Technical University of Denmark: DTU sets its sights firmly on sustainable aviation fuels

DTU initiates series of meetings with Copenhagen Airports, the Confederation of Danish Industry and SAS to boost the development of new technology for the manufacture of sustainable aviation fuels.

Danish Prime Minister Mette Frederiksen’s vision of a scheduled domestic flight in Denmark using solely sustainable aviation fuels by 2025 requires enhanced research examining efficient technologies, airline demand, and passenger input. These messages emerged from the first meeting between researchers at DTU and key stakeholders in the Danish aviation sector. These meetings focus on establishing how researchers and producers can fulfil the ambition of seeing at least one domestic route in Denmark using 100 per cent green fuel by 2025.

At the first meeting, Thomas Woldbye, Group CEO of Copenhagen Airports, opened discussions by issuing a clear message that Copenhagen Airports is ready to head up efforts to make sustainable fuels available.

“Our main ambition is to meet demand. This means that we must ensure that airlines are able to refuel using sustainable aviation fuels at Copenhagen Airport. The calculations that we have carried out together with Danish Aviation’s Climate Partnership for Aviation show that we can advance Denmark’s aviation sector to make it one of the most ambitious of its kind on the green agenda for what is a relatively affordable cost per passenger. If green, sustainable fuels are available at a price that does not dissuade people from travelling, our studies show that passengers are generally willing to pay an additional price in the region of DKK 50 for their plane ticket,” said Thomas Woldbye.

Need for research
Copenhagen Airports is involved in a proposal to establish an aviation climate fund based on passenger levies on each flight ticket sold that would be expected to generate annual revenues for the foundation worth DKK 750 million. These funds would then be invested into research and development around sustainable aviation fuels. Additionally, Copenhagen Airports is one the stakeholders in the Green Fuels for Denmark partnership alongside others including energy company Ørsted, and Thomas Woldbye is open to the possibility of joining a future research centre partnership.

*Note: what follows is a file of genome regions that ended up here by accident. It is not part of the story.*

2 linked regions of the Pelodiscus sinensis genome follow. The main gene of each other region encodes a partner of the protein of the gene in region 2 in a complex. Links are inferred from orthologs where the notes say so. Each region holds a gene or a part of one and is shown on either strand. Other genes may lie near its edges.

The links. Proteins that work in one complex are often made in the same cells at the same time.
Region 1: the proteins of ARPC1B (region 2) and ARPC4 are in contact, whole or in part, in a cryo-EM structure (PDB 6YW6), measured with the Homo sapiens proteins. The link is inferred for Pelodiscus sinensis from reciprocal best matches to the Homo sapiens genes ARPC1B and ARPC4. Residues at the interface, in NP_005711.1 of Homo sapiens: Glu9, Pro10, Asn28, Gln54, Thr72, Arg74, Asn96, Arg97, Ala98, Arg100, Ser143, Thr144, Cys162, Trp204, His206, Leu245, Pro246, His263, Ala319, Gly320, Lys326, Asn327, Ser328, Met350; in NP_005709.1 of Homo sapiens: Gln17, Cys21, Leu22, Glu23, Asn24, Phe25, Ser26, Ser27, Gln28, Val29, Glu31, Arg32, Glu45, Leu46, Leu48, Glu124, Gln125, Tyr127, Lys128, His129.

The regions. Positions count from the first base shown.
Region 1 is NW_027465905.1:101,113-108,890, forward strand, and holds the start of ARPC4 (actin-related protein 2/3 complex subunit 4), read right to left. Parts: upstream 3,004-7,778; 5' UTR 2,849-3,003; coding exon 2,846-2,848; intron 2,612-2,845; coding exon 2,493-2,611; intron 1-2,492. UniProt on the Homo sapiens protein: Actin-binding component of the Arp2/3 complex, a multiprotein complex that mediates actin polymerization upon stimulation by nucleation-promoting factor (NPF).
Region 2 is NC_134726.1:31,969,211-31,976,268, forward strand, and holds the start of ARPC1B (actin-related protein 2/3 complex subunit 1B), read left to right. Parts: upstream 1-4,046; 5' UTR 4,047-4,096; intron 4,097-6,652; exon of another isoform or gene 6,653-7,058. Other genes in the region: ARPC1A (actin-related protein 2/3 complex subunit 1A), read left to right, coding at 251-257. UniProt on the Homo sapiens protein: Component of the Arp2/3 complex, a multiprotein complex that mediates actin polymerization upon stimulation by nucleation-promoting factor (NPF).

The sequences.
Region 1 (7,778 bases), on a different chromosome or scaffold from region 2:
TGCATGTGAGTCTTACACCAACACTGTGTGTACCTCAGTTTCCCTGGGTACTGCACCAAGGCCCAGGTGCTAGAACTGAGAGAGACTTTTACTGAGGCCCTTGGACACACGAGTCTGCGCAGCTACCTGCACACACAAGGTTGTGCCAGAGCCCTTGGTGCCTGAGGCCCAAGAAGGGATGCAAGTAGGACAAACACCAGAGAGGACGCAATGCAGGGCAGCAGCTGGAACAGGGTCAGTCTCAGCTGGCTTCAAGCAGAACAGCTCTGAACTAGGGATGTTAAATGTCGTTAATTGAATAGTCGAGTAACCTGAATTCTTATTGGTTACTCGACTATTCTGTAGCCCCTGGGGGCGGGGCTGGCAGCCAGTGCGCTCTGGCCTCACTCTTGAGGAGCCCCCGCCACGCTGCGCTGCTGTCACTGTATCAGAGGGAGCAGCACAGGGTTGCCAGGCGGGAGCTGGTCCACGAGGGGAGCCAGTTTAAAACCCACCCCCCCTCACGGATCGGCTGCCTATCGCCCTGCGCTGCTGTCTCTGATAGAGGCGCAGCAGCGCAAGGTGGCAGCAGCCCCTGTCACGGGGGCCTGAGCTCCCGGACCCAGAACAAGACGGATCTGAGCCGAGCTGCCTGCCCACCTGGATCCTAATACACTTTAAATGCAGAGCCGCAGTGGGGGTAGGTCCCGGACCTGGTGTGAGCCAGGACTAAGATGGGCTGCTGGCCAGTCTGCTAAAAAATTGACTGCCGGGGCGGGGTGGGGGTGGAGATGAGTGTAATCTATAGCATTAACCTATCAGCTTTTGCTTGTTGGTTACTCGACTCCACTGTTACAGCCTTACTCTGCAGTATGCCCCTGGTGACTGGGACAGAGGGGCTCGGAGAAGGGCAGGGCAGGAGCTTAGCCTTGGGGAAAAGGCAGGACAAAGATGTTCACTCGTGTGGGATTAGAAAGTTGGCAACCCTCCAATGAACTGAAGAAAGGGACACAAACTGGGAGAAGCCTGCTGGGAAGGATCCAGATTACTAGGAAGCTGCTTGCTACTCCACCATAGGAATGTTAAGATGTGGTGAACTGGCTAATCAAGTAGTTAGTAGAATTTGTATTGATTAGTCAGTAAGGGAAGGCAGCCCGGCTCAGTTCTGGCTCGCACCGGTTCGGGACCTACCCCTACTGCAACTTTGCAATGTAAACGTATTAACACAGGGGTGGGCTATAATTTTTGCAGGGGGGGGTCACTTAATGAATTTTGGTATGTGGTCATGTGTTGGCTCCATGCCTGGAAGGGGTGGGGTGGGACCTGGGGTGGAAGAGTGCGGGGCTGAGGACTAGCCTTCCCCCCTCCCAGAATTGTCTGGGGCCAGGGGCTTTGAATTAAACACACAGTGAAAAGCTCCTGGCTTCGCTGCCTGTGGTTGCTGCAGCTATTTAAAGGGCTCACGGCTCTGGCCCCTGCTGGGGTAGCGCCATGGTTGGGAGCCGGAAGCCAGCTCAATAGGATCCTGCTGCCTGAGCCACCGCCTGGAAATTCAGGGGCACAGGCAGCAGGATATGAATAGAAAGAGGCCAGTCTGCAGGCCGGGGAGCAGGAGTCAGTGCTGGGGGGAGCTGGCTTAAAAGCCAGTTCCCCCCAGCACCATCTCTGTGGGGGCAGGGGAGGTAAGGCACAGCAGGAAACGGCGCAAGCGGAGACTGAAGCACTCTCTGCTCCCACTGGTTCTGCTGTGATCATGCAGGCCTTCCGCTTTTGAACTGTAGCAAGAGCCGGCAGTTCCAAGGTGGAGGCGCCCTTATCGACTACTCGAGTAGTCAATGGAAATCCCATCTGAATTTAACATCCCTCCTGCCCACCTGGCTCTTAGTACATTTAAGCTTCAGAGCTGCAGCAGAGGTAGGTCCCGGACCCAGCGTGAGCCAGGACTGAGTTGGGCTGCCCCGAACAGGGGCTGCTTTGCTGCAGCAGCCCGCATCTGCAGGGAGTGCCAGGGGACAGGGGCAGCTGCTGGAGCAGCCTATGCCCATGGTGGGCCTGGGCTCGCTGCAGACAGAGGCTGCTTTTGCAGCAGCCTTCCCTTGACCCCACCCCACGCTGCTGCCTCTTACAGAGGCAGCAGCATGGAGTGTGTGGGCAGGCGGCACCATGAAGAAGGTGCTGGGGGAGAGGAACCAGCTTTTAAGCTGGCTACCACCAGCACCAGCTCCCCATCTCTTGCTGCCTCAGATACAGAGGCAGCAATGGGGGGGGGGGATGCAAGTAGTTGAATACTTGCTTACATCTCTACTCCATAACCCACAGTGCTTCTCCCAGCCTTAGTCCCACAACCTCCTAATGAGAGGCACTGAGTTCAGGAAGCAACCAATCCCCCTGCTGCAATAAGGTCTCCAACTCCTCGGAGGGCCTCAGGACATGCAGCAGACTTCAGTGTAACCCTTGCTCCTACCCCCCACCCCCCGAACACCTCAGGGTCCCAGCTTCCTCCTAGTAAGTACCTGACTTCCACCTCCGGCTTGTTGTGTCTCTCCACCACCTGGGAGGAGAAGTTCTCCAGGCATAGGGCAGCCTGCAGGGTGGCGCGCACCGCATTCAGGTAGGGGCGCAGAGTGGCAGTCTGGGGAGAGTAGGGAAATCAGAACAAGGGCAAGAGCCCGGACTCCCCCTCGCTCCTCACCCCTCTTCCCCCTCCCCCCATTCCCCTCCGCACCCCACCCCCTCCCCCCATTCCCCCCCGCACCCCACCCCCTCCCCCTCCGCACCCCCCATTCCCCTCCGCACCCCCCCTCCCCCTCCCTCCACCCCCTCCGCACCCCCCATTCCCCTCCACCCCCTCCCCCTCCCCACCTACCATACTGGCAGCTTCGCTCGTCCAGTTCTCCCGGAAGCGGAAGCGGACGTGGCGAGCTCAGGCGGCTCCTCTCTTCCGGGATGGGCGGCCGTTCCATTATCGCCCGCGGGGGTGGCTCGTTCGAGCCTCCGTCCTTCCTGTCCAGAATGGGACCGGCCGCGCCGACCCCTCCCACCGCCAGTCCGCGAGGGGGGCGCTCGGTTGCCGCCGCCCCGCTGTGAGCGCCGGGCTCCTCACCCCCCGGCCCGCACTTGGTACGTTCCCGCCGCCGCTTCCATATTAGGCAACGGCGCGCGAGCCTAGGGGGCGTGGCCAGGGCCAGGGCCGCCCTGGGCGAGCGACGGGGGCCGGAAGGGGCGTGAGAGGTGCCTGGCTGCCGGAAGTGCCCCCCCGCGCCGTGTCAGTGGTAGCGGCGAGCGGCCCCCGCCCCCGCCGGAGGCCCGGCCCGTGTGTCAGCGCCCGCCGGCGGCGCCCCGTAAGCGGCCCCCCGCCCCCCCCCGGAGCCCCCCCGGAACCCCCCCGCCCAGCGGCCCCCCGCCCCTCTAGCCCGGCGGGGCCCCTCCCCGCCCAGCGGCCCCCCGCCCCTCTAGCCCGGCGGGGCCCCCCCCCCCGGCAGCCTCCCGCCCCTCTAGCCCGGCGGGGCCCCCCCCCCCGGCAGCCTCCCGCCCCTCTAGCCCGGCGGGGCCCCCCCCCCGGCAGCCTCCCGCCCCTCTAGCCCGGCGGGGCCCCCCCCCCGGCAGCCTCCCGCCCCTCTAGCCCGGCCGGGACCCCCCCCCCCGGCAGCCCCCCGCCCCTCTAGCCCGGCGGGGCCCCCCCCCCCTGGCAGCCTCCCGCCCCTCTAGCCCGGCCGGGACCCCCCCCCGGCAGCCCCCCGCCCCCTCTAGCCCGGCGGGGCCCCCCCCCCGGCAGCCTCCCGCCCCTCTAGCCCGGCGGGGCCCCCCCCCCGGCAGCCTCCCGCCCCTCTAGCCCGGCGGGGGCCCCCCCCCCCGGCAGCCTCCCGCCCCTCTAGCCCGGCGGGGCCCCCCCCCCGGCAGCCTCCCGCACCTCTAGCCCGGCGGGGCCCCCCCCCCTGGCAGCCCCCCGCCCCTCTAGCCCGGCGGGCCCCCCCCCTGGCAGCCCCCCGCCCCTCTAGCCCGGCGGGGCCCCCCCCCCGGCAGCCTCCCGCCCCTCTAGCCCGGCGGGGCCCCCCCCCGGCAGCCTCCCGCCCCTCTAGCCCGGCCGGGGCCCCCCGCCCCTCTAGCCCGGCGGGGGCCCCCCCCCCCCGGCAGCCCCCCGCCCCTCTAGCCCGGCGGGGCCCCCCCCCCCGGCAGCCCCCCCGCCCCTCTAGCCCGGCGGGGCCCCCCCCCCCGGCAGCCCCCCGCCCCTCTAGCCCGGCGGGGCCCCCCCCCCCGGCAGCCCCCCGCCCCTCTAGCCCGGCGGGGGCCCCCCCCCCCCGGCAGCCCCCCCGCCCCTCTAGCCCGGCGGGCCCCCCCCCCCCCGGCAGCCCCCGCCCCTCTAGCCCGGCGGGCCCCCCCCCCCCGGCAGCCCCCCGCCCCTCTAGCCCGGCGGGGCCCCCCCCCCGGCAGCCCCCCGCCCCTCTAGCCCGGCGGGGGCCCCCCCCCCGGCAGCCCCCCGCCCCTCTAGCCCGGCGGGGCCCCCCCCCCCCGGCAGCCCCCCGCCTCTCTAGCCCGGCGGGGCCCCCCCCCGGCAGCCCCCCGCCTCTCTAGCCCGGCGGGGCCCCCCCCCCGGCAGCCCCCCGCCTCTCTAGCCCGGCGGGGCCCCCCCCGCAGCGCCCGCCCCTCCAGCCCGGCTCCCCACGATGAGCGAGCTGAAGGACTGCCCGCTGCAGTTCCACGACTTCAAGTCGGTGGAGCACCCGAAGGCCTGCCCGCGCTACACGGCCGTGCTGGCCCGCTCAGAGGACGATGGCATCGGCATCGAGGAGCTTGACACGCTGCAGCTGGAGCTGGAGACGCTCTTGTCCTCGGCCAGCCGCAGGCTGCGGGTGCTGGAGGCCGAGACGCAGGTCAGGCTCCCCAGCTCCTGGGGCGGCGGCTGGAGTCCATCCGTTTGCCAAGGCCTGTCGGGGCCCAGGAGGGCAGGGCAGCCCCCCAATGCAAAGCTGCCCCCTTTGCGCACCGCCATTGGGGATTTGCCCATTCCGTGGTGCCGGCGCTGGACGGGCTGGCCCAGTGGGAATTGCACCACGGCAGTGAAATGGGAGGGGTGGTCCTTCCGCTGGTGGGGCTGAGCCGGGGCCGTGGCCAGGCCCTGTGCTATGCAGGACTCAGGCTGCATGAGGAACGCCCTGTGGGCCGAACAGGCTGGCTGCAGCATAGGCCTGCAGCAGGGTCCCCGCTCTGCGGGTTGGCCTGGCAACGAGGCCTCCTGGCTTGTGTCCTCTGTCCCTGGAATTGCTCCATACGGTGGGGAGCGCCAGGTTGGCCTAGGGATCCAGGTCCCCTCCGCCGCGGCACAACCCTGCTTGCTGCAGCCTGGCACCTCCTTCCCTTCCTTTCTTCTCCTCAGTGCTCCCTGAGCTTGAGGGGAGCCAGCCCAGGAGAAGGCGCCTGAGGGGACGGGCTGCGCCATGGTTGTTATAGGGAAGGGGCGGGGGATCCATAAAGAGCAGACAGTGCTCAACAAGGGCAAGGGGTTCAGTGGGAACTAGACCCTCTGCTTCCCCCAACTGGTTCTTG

“We believe that funding should be allocated to basic research examining sustainable fuels because we recognize that we need to develop more efficient technologies. The big question is how to pick up speed in this respect. If the process is to progress as quickly as the government is proposing, with 100 per cent of Danish domestic flights using green fuels by 2030, then we will be unable to fund this work from a climate fund alone. In this respect, there will be a need for a state contribution. The DKK 1.2 billion in funding already allocated to the development of Power-to-X production is an important first step, but in the longer term we will also require investments into basic research so that we can bring the price of fuel down. This is absolutely crucial if we are to achieve our goal of an aviation sector that is free from emissions by 2050,” said Thomas Woldbye.

Testing and demonstration facilities
DTU President Anders Bjarklev agreed that it is necessary to allocate extra funds to the research and development of efficient plants for the production of sustainable aviation fuels. Specifically, DTU proposes one or more large, flexible, and integrated testing and demonstration facilities based at DTU where researchers will be able to develop and test a variety of fuels and learn from their experiences. Any such knowledge must and will be shared with industry. The facility must also be able to demonstrate the full process, including the integration of the full energy source (e.g. solar or wind power) in relation to the fuels produced. The facility must be flexible and usable for both thermal catalytic processes with heat-based and chemical reactions, as well as biological processes.

The biggest challenge is to drive down the price of green fuels so that it is competitive with fossil fuels. It is a prerequisite that work is done examining material and reactor developments, testing and demonstration projects, the development of range and demand, and in relation to the industrialization of production.

The technologies are already partly in place, but they are neither mature nor scalable, which is why sustainable aviation fuels remain uncompetitive in relation to fossil fuels. It will take a huge investment in research and development around Power-to-X technologies to bring prices down while increasing scale. At the same time, it is crucial that the cost of electricity generated by solar and wind power comes down, while the scale increases.

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